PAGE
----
MY STORY The other side of the picture

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The greetings card company Really Good was started by David Hicks more than 30 years ago with a £40 government enterprise allowance, and capital of £200. It is now worth £4m and sells in 30 countries, but its founder has made a dramatic career change. 


Did you have art and design training? 
I haven’t had any traditional training. I was a chef before I started Really Good, which was creative in its own way. I’ve always had a strong sense of what I wanted to achieve and what I thought was good, then learned lessons and improved as I tried things for myself. 

How did the idea of Really Good begin?  How much of it has been your own creative process and how much pragmatic business nous? 
I dreamt the name, oddly, and started it on a government scheme in 1987. I had £200 only, and an attitude of making it work. It was both a creative process and using business sense, to be honest. There's been plenty of design I've loved but not published because of a business decision - you have to have a style and direction, but the business sense to make it all work.

Are you still involved in Really Good?
Oh yes. I don't run the everyday side of things, but I'm still responsible for all the product.

How did photography become so important to you, and how old were you when you took it up full time? 
I did a photography O level years ago, but that was using b/w film and old Russian cameras. I was always interested in it, but took a break for a few years while I established the business. I went back to it when I realised that I needed my own creative outlet. I had been dealing with artists for years for commercial reasons, and had forgotten about me. So I refocused on this side of me again. It was good to do something that didn't have to be commercial and just for my love and passion of it.

How would you categorise your pictures? 
Ultimately, it's what interests me. I'm not interested in the nature or nice landscapes, but find interest just walking the streets. Anything a human being has touched. Little things that you wouldn't normally notice. Things that are in front of you but you don't necessarily see. 

Your work ranges from schoolchildren in Ho Chi Minh City to tourists in Riga, would you say your pictures are reportage? 
Yes. They are art journalism with social comment. 

You have had several exhibitions, in the course of which you have invented a new process. What is “Photomentary” and how does it work? 
I've taken my experience of printing commercially and looked at what is happening globally and to the photography art market. It occurred to me that everyone travels more than ever now, and everyone has a camera even if just on their phone. So the days of just printing a photograph, mounting and framing it, are numbered. Easy and comfortable yes, but photography has to move on. So I started to investigate how and what photographic images could actually be printed on. To date, I have printed on vintage greenhouse glass, sari silk, bus windows, rear view mirrors, wooden tables, corrugated cardboard and double glazing. Then framing them as appropriate. I can't do this with everything I do, but if I have the appropriate project  I'll source mostly vintage things to print them on, after doing a test or two of course.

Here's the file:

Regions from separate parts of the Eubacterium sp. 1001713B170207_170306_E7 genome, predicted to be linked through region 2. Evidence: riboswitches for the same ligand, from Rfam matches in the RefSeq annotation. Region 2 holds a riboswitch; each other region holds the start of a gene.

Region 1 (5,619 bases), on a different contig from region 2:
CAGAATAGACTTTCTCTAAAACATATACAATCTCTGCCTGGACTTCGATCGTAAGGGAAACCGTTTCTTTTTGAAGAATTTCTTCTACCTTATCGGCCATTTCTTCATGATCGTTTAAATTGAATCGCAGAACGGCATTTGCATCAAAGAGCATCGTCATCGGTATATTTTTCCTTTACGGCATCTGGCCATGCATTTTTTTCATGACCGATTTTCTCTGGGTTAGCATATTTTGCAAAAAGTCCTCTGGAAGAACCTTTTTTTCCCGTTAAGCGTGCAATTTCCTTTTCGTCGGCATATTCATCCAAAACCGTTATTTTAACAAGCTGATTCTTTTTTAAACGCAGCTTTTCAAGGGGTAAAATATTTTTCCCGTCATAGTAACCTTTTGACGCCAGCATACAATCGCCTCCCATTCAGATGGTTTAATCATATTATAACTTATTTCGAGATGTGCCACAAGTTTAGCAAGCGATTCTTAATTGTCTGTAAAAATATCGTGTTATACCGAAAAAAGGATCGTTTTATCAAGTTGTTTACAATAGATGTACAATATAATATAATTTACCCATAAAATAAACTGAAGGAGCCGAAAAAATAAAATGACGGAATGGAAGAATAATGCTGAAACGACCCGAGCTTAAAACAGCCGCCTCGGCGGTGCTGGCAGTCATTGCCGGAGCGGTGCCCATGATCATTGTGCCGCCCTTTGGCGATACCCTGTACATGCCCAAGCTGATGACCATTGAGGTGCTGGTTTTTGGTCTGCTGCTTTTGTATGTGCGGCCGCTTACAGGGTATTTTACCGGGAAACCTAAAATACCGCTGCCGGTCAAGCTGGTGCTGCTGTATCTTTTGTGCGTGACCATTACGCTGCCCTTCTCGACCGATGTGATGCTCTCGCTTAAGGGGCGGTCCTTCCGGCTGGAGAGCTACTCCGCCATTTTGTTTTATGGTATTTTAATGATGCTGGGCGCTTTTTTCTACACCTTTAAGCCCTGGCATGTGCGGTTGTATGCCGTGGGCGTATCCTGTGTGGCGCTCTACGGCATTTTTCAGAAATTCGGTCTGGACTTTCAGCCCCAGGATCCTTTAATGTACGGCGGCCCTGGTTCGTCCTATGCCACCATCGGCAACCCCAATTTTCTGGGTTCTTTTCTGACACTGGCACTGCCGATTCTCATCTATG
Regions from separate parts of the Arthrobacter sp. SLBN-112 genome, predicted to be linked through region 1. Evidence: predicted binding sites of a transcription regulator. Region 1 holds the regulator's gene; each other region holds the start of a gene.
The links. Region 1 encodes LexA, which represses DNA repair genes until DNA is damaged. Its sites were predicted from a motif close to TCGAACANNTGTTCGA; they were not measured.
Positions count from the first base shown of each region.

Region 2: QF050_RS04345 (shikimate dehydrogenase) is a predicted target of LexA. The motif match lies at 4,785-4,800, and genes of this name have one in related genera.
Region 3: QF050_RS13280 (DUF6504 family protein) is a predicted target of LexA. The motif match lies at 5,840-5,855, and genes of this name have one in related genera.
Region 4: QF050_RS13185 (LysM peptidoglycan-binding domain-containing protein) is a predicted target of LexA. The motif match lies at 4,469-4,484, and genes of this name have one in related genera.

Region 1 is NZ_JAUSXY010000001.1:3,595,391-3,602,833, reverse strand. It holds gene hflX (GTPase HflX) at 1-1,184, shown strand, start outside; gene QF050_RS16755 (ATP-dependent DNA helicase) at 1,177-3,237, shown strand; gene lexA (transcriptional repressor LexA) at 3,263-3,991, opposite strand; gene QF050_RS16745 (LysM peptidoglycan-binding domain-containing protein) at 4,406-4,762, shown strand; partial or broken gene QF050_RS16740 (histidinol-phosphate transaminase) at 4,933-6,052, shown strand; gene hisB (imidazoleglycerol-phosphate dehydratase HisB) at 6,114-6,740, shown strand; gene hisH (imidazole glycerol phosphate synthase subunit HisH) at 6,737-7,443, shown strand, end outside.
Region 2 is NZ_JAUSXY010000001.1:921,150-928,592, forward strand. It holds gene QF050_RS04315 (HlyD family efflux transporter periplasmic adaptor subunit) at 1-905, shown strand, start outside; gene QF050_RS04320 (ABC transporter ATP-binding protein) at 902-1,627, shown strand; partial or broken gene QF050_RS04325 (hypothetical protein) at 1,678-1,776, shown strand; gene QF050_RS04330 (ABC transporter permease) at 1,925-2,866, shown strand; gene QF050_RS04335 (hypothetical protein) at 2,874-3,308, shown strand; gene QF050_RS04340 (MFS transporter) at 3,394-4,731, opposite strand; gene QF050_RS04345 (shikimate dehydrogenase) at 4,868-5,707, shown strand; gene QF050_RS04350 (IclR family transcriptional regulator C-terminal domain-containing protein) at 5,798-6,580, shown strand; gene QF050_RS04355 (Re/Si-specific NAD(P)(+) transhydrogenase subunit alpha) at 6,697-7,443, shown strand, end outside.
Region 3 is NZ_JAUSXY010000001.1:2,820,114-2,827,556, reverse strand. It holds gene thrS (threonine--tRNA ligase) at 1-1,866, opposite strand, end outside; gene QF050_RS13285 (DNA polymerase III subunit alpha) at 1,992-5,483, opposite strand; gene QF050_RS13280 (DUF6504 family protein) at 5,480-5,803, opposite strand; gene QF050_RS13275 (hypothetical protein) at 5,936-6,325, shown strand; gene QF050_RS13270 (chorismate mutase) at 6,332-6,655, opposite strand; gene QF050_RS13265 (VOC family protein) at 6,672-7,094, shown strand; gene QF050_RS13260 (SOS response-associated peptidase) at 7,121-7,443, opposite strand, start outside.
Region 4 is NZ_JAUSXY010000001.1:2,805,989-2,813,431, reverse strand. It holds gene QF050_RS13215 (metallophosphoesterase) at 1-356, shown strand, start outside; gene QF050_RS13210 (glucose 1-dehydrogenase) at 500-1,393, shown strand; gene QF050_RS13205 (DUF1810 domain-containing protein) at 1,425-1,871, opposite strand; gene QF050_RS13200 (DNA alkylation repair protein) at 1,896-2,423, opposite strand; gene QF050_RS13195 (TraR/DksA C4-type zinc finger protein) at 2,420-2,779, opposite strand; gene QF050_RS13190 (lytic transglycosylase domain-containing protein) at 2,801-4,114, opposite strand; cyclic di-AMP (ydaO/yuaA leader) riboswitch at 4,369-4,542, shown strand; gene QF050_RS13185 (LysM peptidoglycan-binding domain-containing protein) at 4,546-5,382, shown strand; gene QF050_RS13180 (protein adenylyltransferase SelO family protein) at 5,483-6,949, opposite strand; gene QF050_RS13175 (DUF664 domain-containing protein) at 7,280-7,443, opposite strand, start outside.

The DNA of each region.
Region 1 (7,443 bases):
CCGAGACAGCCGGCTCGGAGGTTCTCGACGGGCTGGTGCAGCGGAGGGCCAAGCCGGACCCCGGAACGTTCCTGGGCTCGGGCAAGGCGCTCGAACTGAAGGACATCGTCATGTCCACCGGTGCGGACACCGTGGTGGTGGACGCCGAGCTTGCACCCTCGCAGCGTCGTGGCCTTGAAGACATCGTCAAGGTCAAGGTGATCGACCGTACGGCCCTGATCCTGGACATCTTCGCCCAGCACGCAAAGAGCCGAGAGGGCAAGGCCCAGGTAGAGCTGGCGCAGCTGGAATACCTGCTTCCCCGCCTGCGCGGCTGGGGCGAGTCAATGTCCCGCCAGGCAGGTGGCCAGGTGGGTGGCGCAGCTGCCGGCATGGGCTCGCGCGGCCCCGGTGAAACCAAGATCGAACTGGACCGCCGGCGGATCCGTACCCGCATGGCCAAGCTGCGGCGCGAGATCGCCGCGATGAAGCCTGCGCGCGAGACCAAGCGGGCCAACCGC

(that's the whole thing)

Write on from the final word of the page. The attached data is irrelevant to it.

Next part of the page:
In the course of your photography you have visited over 90 countries. How much is your work an indulgence of your urge to travel? 
A fair question. I love to travel as it's a great education and I like to experience new cultures, people and food. Just walking the streets to sense how people live is fascinating. However, your eyes do open more when you travel, so you notice more, appreciate more and shoot more. I still carry a camera in the UK, but abroad I ask more questions and see more. And of course, I appreciate my life more.

Your latest project is a series called Those Pesky Pigeons. What is its message, and how did it come about? 
This is a classic case of them being in front of us all the time, but us not noticing so much. They are everywhere (including England), not vermin, and in fact they seem to be quite intelligent. But mainly we have stopped seeing them, let alone appreciating them, because they're all over the place. It took many years to get this collection together though.

Where can your work be seen, and what is your next project? 
Mainly on my site and social media unless I exhibit. I run and shoot many projects at the same time, so I'm not sure what the next gallery will be. I've just got back from Vietnam and Cambodia, and I'm waiting for my printed and framed double glazing units to come back. I'm already planning my next odd printed presentation, but that's top secret until it's tested and done!

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